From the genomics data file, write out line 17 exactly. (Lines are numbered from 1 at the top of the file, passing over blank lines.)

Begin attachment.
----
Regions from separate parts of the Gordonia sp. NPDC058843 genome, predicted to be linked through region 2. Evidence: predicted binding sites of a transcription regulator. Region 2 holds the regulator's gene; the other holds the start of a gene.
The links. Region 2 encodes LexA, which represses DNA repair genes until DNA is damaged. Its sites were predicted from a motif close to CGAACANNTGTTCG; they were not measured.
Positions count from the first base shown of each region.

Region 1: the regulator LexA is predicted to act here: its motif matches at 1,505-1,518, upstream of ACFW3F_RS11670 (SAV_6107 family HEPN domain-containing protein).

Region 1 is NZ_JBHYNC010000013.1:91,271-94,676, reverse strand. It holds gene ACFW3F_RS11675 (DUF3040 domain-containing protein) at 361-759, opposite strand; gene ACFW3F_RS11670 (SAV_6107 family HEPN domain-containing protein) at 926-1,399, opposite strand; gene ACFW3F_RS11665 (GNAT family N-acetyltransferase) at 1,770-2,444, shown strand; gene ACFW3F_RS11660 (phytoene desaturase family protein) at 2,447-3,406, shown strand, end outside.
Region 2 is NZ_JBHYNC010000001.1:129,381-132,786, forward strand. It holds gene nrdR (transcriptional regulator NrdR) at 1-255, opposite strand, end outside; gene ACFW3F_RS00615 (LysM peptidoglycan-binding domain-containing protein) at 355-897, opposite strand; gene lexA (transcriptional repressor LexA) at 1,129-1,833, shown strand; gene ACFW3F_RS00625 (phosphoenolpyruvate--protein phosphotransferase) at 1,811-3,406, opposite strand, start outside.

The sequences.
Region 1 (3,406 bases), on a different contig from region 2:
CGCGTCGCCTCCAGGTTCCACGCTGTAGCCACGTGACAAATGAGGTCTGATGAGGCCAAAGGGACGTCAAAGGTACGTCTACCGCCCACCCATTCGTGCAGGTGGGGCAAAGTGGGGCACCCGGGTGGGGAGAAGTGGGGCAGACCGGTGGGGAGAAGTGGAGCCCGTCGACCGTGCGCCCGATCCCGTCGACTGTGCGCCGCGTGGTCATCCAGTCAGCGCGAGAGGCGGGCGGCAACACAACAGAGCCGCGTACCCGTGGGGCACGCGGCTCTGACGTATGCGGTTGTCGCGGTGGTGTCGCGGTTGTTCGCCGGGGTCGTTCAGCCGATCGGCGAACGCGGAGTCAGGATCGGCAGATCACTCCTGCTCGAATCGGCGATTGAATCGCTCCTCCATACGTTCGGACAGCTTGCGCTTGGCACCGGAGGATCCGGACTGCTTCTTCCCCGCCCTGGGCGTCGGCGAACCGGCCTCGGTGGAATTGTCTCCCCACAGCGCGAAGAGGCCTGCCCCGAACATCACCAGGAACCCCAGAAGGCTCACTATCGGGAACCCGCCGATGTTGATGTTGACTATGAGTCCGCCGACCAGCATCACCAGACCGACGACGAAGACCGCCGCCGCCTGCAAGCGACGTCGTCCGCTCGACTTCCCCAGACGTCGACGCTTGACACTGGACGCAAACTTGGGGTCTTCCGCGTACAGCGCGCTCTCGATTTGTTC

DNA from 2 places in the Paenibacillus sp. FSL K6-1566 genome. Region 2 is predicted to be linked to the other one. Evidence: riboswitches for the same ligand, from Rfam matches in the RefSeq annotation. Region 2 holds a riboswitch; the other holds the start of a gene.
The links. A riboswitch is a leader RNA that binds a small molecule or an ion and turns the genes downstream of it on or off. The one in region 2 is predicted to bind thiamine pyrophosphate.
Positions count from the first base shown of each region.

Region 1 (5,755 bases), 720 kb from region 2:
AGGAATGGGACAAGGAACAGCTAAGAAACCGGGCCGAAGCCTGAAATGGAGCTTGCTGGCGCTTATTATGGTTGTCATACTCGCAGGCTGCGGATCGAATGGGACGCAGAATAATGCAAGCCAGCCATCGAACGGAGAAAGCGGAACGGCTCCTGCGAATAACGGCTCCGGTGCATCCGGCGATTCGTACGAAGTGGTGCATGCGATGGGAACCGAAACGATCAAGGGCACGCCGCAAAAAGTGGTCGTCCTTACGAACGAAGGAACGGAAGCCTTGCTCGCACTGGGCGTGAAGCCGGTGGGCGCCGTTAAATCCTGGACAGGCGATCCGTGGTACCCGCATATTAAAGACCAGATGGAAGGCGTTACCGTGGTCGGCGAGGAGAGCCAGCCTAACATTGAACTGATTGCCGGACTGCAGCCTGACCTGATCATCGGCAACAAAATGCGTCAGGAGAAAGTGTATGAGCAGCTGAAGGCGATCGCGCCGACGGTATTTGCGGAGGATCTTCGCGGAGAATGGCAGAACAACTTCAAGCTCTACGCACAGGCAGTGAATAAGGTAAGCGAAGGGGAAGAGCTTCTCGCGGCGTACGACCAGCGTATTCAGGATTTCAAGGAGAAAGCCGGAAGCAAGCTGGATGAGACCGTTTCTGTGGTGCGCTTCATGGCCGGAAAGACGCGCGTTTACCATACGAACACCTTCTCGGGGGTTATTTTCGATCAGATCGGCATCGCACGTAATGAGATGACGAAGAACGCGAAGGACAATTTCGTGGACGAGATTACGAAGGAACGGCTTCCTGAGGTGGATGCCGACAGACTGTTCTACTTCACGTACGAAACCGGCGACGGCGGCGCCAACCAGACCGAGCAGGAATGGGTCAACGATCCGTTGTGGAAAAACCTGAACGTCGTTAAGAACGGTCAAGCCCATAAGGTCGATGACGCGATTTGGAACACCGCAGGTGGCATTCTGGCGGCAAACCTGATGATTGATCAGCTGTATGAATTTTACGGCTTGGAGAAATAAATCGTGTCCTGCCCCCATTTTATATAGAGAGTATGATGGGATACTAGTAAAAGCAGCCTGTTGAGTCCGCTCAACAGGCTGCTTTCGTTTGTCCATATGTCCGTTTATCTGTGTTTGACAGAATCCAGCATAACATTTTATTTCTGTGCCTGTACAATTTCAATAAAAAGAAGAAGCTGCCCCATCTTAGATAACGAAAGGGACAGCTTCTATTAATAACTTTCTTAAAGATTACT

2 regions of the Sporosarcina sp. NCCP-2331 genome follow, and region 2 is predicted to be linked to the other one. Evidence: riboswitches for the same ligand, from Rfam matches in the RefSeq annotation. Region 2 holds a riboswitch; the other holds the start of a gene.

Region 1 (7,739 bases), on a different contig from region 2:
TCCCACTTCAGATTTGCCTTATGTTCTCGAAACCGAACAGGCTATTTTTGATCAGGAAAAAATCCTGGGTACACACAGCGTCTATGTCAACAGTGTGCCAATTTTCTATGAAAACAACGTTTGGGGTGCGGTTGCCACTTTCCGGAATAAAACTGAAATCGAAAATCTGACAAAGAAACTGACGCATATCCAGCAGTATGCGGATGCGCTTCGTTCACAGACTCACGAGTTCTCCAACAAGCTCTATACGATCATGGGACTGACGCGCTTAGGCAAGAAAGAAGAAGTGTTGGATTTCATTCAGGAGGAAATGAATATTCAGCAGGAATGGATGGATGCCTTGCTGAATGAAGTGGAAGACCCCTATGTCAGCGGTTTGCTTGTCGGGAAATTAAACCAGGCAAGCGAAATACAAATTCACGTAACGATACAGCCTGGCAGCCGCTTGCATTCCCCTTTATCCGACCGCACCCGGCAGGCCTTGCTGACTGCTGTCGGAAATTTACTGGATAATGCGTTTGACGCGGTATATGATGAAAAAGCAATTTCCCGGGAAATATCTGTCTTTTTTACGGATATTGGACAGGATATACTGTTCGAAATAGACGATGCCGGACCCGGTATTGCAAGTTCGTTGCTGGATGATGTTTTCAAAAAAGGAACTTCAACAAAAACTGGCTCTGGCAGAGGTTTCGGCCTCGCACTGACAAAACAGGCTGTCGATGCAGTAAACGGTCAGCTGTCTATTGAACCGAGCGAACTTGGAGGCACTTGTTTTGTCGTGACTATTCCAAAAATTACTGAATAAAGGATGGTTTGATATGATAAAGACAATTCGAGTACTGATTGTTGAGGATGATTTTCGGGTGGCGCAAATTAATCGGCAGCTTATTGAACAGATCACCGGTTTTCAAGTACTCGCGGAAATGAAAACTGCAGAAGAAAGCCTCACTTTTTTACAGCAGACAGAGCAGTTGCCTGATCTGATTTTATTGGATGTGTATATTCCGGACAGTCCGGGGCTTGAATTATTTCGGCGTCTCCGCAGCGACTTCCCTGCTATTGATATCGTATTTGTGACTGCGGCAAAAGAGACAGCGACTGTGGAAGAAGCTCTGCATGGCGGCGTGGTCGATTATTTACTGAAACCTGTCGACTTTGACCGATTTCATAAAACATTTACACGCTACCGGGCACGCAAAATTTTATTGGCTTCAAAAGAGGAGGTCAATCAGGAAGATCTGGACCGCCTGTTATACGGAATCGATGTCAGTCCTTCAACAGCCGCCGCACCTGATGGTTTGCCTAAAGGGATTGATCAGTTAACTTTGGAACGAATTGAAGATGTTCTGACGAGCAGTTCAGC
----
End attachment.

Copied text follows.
TCCCACTTCAGATTTGCCTTATGTTCTCGAAACCGAACAGGCTATTTTTGATCAGGAAAAAATCCTGGGTACACACAGCGTCTATGTCAACAGTGTGCCAATTTTCTATGAAAACAACGTTTGGGGTGCGGTTGCCACTTTCCGGAATAAAACTGAAATCGAAAATCTGACAAAGAAACTGACGCATATCCAGCAGTATGCGGATGCGCTTCGTTCACAGACTCACGAGTTCTCCAACAAGCTCTATACGATCATGGGACTGACGCGCTTAGGCAAGAAAGAAGAAGTGTTGGATTTCATTCAGGAGGAAATGAATATTCAGCAGGAATGGATGGATGCCTTGCTGAATGAAGTGGAAGACCCCTATGTCAGCGGTTTGCTTGTCGGGAAATTAAACCAGGCAAGCGAAATACAAATTCACGTAACGATACAGCCTGGCAGCCGCTTGCATTCCCCTTTATCCGACCGCACCCGGCAGGCCTTGCTGACTGCTGTCGGAAATTTACTGGATAATGCGTTTGACGCGGTATATGATGAAAAAGCAATTTCCCGGGAAATATCTGTCTTTTTTACGGATATTGGACAGGATATACTGTTCGAAATAGACGATGCCGGACCCGGTATTGCAAGTTCGTTGCTGGATGATGTTTTCAAAAAAGGAACTTCAACAAAAACTGGCTCTGGCAGAGGTTTCGGCCTCGCACTGACAAAACAGGCTGTCGATGCAGTAAACGGTCAGCTGTCTATTGAACCGAGCGAACTTGGAGGCACTTGTTTTGTCGTGACTATTCCAAAAATTACTGAATAAAGGATGGTTTGATATGATAAAGACAATTCGAGTACTGATTGTTGAGGATGATTTTCGGGTGGCGCAAATTAATCGGCAGCTTATTGAACAGATCACCGGTTTTCAAGTACTCGCGGAAATGAAAACTGCAGAAGAAAGCCTCACTTTTTTACAGCAGACAGAGCAGTTGCCTGATCTGATTTTATTGGATGTGTATATTCCGGACAGTCCGGGGCTTGAATTATTTCGGCGTCTCCGCAGCGACTTCCCTGCTATTGATATCGTATTTGTGACTGCGGCAAAAGAGACAGCGACTGTGGAAGAAGCTCTGCATGGCGGCGTGGTCGATTATTTACTGAAACCTGTCGACTTTGACCGATTTCATAAAACATTTACACGCTACCGGGCACGCAAAATTTTATTGGCTTCAAAAGAGGAGGTCAATCAGGAAGATCTGGACCGCCTGTTATACGGAATCGATGTCAGTCCTTCAACAGCCGCCGCACCTGATGGTTTGCCTAAAGGGATTGATCAGTTAACTTTGGAACGAATTGAAGATGTTCTGACGAGCAGTTCAGC